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  14. Art Of Flowers

    Art Of Flowers I reversed my Type 2 · Well-Known Member

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    If you go low carb straight away, you should be able to reduce blood sugars very quickly. See www.dietdoctor.com for advice on low carb recipes and what foods are best to eat.

    Get a blood glucose meter and check daily to begin with. Check before and 2hrs after meals to see which foods to avoid. Basically cut out breakfast cereals, bread, potatoes, rice and pasta. Also avoid fruit juice and fruit such as bananas and grapes.

    Drugs like metformin only reduce blood sugars by a small amount. A low carb diet is much more effective. By eating low carb I have reduced my HbA1C from 99 to 44 in just over 6 months. Intermittent fasting is also useful in reducing blood glucose levels. See dietdoctor.com for details on intermittent fasting. I watched Jason Fung's fasting video course before starting intermittent fasting.
     
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  15. kokhongw

    kokhongw I reversed my Type 2 · Well-Known Member

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    My endocrinologist had the same attitude even after I had managed to lower my glucose to normal levels :D There is the mindset that it is unsustainable...that was almost 2 years ago...

    In addition to all the good advice given...you can check out this link...
    http://www.diabetes.co.uk/reversing-diabetes.html

    Still if you should find it a struggle to maintain good glucose without medication, do not be too worried about being on medication or insulin. We should do what is necessary to reduce our risks of diabetes complications.
     
  16. BarbaraG

    BarbaraG Type 2 · Well-Known Member

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    Back in the mists of time when I was diagnosed (1998) with a fasting reading of 11.1, everyone was told to try diet first. It was two years before I started on meds.

    But I firmly believe that was because the diet hey advised me to follow was low fat.

    I adopted very low carb a year ago. My HbA1C went from 62 to 40 in 3 months, and will be even lower now, as my BG's now are pretty close to normal. At least, they are as long as I stay very low carb. When I was on holiday a few weeks ago, I went off the rails, and by the time I came home my BG was up in the teens.

    People will tell you it's about losing weight.... and certainly losing weight makes a huge difference. BUT the amount of carb you take in makes a bigger difference. It took a few days for my BG to go from essentially normal to frankly diabetic. And four days back on very low carb for it to go back to normal.

    If I were heavier.... if, for instance, I regained the 4 stone I've lost since going low carb - my BG's would be higher. But that's a slow, long-term effect. Drop the carbs, and your BG will improve very rapidly. Keep the carbs low, you will lose weight if you need to, and they will gradually improve further.
     
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  17. Blossom1977

    Blossom1977 Type 2 · Member

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    Wow!!! The support from everyone in this forum is amazing!
    You have all given me a big confidence boost, knowing I'm not alone and the wealth of advice is amazing!
    I have made notes of everything everyone has said. I will buy a blood glucose machine today and I'm actually looking forward to the low carb diet, I'm up for the challenge and know I can do it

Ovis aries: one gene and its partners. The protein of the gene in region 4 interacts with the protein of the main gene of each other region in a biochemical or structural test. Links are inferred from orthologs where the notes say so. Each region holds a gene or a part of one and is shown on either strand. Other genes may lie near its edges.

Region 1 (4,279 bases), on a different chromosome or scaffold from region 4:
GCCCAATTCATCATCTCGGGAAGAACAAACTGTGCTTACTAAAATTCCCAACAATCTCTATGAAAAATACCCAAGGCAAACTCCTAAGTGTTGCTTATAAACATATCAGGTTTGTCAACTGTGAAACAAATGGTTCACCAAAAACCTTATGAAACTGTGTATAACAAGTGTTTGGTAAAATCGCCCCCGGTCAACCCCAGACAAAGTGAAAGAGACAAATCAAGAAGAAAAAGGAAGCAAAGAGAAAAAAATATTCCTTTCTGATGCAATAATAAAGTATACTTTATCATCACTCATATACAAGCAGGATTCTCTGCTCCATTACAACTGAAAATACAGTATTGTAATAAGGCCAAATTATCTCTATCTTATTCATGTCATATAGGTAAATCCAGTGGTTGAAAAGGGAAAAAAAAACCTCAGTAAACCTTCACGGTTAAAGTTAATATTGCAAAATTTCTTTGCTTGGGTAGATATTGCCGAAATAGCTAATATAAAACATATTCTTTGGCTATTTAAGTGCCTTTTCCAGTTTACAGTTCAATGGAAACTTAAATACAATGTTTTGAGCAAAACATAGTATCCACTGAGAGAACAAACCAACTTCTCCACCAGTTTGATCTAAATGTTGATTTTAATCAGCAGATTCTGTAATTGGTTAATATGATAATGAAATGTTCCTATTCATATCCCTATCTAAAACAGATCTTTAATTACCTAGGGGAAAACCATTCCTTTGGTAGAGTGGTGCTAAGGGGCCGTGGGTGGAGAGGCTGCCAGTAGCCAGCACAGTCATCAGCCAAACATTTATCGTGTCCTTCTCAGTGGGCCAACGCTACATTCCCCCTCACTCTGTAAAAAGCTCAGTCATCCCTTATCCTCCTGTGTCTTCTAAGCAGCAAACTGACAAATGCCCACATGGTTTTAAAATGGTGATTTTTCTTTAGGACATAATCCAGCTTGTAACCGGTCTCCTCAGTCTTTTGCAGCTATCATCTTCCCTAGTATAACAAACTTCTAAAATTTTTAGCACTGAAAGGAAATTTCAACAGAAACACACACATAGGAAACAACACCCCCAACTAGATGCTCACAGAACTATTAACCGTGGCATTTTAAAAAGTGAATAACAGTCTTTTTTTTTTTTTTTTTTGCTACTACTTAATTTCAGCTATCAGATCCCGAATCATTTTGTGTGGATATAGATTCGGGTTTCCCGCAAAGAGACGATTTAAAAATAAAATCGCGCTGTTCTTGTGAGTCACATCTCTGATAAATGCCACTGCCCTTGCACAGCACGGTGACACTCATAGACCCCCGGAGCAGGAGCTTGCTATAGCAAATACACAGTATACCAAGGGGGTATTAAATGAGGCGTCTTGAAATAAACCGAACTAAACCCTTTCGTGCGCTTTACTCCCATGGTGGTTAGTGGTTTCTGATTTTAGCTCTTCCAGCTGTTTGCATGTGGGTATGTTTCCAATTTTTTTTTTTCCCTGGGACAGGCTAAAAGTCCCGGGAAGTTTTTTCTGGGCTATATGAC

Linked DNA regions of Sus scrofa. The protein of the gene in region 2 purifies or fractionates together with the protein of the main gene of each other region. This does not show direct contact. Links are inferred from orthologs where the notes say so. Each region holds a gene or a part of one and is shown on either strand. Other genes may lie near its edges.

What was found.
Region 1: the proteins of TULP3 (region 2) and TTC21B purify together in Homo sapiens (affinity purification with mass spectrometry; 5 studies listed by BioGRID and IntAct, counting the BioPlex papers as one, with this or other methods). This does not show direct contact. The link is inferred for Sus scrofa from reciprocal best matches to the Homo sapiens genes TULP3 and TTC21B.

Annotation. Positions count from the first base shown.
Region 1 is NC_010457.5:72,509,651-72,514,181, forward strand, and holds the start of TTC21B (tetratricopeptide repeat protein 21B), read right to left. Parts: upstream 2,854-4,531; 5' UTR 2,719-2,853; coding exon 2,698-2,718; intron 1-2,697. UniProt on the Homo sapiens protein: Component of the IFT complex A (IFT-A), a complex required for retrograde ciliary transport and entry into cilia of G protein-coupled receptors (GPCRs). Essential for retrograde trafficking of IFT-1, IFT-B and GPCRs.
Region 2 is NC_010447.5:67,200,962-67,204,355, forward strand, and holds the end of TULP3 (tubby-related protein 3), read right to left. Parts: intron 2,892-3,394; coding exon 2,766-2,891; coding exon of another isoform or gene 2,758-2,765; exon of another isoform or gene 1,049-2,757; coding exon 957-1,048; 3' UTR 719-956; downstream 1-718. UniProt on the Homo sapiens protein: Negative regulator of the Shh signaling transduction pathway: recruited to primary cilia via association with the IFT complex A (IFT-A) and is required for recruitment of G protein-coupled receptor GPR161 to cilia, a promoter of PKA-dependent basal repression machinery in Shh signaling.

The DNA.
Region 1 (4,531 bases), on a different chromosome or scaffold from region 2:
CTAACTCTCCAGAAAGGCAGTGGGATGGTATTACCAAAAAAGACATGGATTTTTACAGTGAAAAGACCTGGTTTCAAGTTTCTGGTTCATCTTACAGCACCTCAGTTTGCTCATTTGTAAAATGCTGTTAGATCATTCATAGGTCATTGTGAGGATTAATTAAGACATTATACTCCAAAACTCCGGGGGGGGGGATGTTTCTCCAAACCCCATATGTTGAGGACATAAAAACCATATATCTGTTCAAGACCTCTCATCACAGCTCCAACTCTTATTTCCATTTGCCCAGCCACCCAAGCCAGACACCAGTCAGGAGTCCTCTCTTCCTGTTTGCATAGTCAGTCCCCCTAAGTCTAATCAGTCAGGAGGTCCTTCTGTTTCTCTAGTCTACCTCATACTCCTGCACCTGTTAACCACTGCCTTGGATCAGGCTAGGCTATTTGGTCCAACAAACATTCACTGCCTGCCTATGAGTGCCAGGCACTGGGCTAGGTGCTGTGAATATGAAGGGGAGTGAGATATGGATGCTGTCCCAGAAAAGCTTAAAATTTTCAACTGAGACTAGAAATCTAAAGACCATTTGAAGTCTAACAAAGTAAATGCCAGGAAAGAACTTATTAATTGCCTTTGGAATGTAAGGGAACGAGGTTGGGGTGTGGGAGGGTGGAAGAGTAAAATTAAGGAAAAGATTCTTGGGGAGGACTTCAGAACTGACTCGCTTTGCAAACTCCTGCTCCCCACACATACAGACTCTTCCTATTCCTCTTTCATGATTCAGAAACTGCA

Thank you xxx
     
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  18. Resurgam

    Resurgam Type 2 (in remission!) · Expert

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    I was put straight onto Metformin and Atorvastatin and now I can attribute my normal readings to the thought that I might have to go back onto them - I have already had an appointment with a doctor who tried to persuade me to go back on statins.
    No mention of my getting down to the normal range in the diabetes tests, just 'we want our diabetics to be below 5' - that is total cholesterol.
    I was so miserable on the tablets, felt so ill, and my memory is so bad - particularly for words, which as I have always been a singer is rather a disaster as I need to read the words now.
    The most galling thing is that the low carb way of eating is great and very effective, so I never needed to have those terrible weeks, plus I have always low carbed but been persuaded that it was bad for me - I'd been trying a cholesterol lowering diet for almost two years before diagnosis.
    If you miss something so much that you are tempted to go off plan, look for low carb alternatives, as there are some excellent and really clever recipes around.
     
  19. Bluetit1802

    Bluetit1802 Type 2 (in remission!) · Guru

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    I just want to say hello and welcome.
    You have had very good advice and nothing much I can add.
    Giving diet a try first is a reasonable plan, and if it doesn't work by your next blood test, you can always change your mind.
     
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  20. Sam50

    Sam50 Don't have diabetes · Well-Known Member

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    Hello there- my Hubby was diagnosed T2 about 5 weeks ago and although he has been given a prescription for Metformin he isn't yet taking them. He is following the low carb diet and exercising and wanting to lower his BG without meds. His HBA1C was 98 (about 11 on the 'new' scale) but he immediately bought a BG monitor and has seen his fasting blood glucose drop from 17.8 to 13 in the first few weeks. He was only testing once a week as I was waiting for more test strips (!) so I am encouraging him to do so more frequently. He has also lost over a half a stone in the 2 weeks that he has been following the low carb diet so I would definitely say give dieting a try and see if you can avoid the meds.

    He'll use them if he has to but I think you can get control without-plenty of evidence that it works here on the forum-good luck :)